Statistics show that 1 in 4 births in the UK is by Caesarean section (“C-section”). Women deliver this way for many reasons. Some women elect to have a C-section, and others go through the stages of labour and then deliver their baby via C-section often as a result of an emergency occurring. Given the number of women it affects, I’ve put together some Q&A based on discussions I commonly have with clients on this subject – particularly around returning to exercise safely, addressing some common post c-section issues and addressing myths concerning pelvic floor health and "poochy" tummies.
What is a C-section?
It’s an incision made horizontally, just above your pubic hair line. Contrary to common belief, your abdominal muscles are not cut with this incision – it’s actually the outer coating of the muscle and the cling film type structure in between the 6-pack muscles (rectus abdominus) which is.
The incision is made on the outside of your body horizontally, and then your surgeon gently peels your linea alba apart (vertically) to gain access. The linea alba runs vertically down your stomach, and separates your rectus abdominus in half, above and below your belly button. The outside incision is then sutured back together, but the inside “cling film”/linea alba is not.
I know I’m having a C-section, so I don’t need to do pelvic floor exercise / I had a C-section so my pelvic floor is ok.
If you elect to have a C-section, there’s a misconception that your pelvic floor will be fine. You might think that because your body won’t be going through the stages of labour, your pelvic floor won’t be affected. This is wrong. Pregnancy itself puts tremendous pressure on your pelvic floor, as the weight of your developing baby gets bigger and bigger, and therefore weakens these muscles. It’s still very important that you strengthen your pelvic floor during and after pregnancy, even if you elected to have a C-section.
If you’ve gone through the stages of labour and, after several unsuccessful attempts of trying to deliver naturally, you then have a C-section, think about what muscles have been stressed throughout this ordeal – the abdominals and the pelvic floor. You may have been labouring for hours and this pushing puts an immense amount of pressure on these areas. Put simply, it’s your pelvic floor and abdominal muscles which helped you deliver your baby.
When can you return to exercise following a C-section?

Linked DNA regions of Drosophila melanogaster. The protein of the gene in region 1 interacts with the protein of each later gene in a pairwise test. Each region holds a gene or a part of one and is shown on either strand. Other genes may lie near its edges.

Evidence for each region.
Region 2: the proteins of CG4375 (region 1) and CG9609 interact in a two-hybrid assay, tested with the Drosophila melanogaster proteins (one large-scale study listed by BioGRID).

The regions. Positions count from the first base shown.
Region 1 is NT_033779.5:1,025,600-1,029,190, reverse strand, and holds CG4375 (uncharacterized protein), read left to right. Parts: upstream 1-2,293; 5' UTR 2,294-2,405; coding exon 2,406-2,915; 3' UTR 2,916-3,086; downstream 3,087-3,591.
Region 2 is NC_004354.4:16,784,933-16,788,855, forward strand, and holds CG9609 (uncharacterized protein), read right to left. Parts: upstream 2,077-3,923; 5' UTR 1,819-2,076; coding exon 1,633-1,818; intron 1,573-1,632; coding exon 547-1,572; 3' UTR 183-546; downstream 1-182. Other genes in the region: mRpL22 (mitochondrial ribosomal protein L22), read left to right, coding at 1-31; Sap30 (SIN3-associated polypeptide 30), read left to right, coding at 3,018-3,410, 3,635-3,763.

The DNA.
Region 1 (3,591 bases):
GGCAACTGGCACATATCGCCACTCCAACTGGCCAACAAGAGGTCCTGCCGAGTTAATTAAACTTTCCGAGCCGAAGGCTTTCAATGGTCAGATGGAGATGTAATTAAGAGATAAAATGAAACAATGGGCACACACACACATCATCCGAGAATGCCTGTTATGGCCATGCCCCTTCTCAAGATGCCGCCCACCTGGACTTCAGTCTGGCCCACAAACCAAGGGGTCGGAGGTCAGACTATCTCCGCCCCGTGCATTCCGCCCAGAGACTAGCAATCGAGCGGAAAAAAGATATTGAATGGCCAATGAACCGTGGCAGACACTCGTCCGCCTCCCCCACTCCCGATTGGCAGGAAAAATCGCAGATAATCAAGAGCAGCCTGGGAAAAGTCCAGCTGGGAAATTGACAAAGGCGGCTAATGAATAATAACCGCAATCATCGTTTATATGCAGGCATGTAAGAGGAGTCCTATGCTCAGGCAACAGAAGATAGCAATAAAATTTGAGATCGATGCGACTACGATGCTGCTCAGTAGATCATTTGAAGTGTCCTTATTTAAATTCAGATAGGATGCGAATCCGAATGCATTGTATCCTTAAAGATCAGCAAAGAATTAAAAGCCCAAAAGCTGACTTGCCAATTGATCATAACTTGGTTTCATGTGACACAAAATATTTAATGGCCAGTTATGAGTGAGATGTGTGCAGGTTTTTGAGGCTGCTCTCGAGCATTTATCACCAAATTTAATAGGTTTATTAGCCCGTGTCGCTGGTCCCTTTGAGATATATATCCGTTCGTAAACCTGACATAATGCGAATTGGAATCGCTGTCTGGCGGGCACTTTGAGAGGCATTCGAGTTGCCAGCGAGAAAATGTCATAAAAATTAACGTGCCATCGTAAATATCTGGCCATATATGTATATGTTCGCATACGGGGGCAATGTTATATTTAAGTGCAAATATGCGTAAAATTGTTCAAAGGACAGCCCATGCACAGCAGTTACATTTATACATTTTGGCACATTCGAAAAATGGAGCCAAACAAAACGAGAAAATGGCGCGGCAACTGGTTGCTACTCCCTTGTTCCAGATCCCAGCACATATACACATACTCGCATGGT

You will need to have had your doctor’s check-up before your return to exercise after a C-section. Most importantly, I encourage post-natal women who’ve had a C-section to return to exercise when they feel ready. It’s major surgery and your body will need time to heal.
What is recovery like after a C-section?
After a C-section, your recovery time is longer than a natural birth. You may have a loss of sensation, a numbness in your abdominals especially around the scar area, and the scar tissue itself may reduce your ability to do certain movements completely pain-free. Your pelvic floor may take a little while to activate consciously too, but keep sending the signal from your brain to these muscles, and eventually, it will switch back on.
You will also need to be eating right. Good nutrition is a fundamental part of any post-natal recovery. My focus with clients is on ‘healing’ nutrition.
What exercise is safe after a C-section?
I believe that building up the foundations is the most appropriate place to start with post-natal clients, whichever type of delivery they’ve had. We focus on connecting again with the transversus abdominus ("TvA") and pelvic floor with safe, appropriate exercises.
Like most exercise, there is no quick fix cure for strengthening the abdominals following a C-section. It can take months of training, careful instruction and lots of homework.
Before starting any programme with a post-natal client I undertake a thorough pre-screen to ensure that I am the best person to help her. If your core and pelvic floor strength isn’t assessed and addressed early with correct procedure (exercise for most and sadly surgery for some) and using the correct techniques, then they may stay in a weakened state for the rest of your life. This can lead to poor posture, pelvic floor dysfunction and lower back pain. The good news though is that with the right assessment, instruction and homework, it is possible for most to improve.